BENGHAZI Libya (Reuters) - A bomb exploded on Sunday in an eastern Libyan town where a U.N. special envoy was due to meet Prime Minister Abdullah al-Thinni, but there were no casualties, officials said.
One government official said at least one car bomb went off in front of the security headquarters in the eastern city of Shahat.
Thinni and U.N. envoy Bernadino Leon were due to meet in a different building, and a security official said the blast had been near the venue of a meeting of other government officials.
“Leon, and a delegation from the United Nations Support Mission in Libya, which he heads, were meeting Libyan PM Abdullah al-Thinni in the eastern Libyan city of Shahat earlier today when they heard an explosion,” said Jose Luis Diaz, spokesman for the U.N. Department of Political Affairs.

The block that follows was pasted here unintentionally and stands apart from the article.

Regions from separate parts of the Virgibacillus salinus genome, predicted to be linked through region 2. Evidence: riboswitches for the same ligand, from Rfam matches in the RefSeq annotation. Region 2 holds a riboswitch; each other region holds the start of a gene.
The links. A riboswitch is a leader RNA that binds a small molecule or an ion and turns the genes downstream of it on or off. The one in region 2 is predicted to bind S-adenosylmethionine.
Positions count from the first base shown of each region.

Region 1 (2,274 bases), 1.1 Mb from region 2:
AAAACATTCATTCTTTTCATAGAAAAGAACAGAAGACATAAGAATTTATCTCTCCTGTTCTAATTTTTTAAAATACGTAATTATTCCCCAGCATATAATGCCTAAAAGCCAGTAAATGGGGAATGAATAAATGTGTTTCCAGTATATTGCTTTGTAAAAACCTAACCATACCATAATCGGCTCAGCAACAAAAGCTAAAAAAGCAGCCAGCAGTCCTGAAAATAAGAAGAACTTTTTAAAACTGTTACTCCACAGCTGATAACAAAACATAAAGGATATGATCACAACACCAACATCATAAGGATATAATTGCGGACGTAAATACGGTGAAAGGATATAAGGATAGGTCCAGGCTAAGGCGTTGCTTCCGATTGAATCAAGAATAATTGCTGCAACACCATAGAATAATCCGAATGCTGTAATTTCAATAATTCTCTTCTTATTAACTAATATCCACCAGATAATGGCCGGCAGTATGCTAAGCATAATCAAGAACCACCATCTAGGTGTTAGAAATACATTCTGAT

“The UN delegation has returned safely to Tunis,” he added in an email. “It’s impossible to say right now who was the intended target. What we can say is that UNSMIL will continue in its efforts to assist the Libyan people in the search for a political solution to the crisis in the country.”
Libya is in turmoil as two governments and parliaments allied to armed groups who helped toppled Muammar Gaddafi three years ago vie for power and control of the country’s oil wealth.
Thinni, the country’s internationally recognized premier, has worked out of Bayda near Shahat since former anti-Gaddafi rebels led from the city of Misrata seized the capital Tripoli and installed a rival government and parliament.
In the main eastern city of Benghazi 300 people have been killed in three weeks of clashes. The recent turmoil has also lowered Libya’s oil exports to below 500,000 barrels per day, based on previously published figures.
Writing by Feras Bosalum, Ayman al-Warfalli and Ahed Elumami, additional reporting by Louis Charbonneau in New York; Editing by Dominic Evans and Andrea Ricci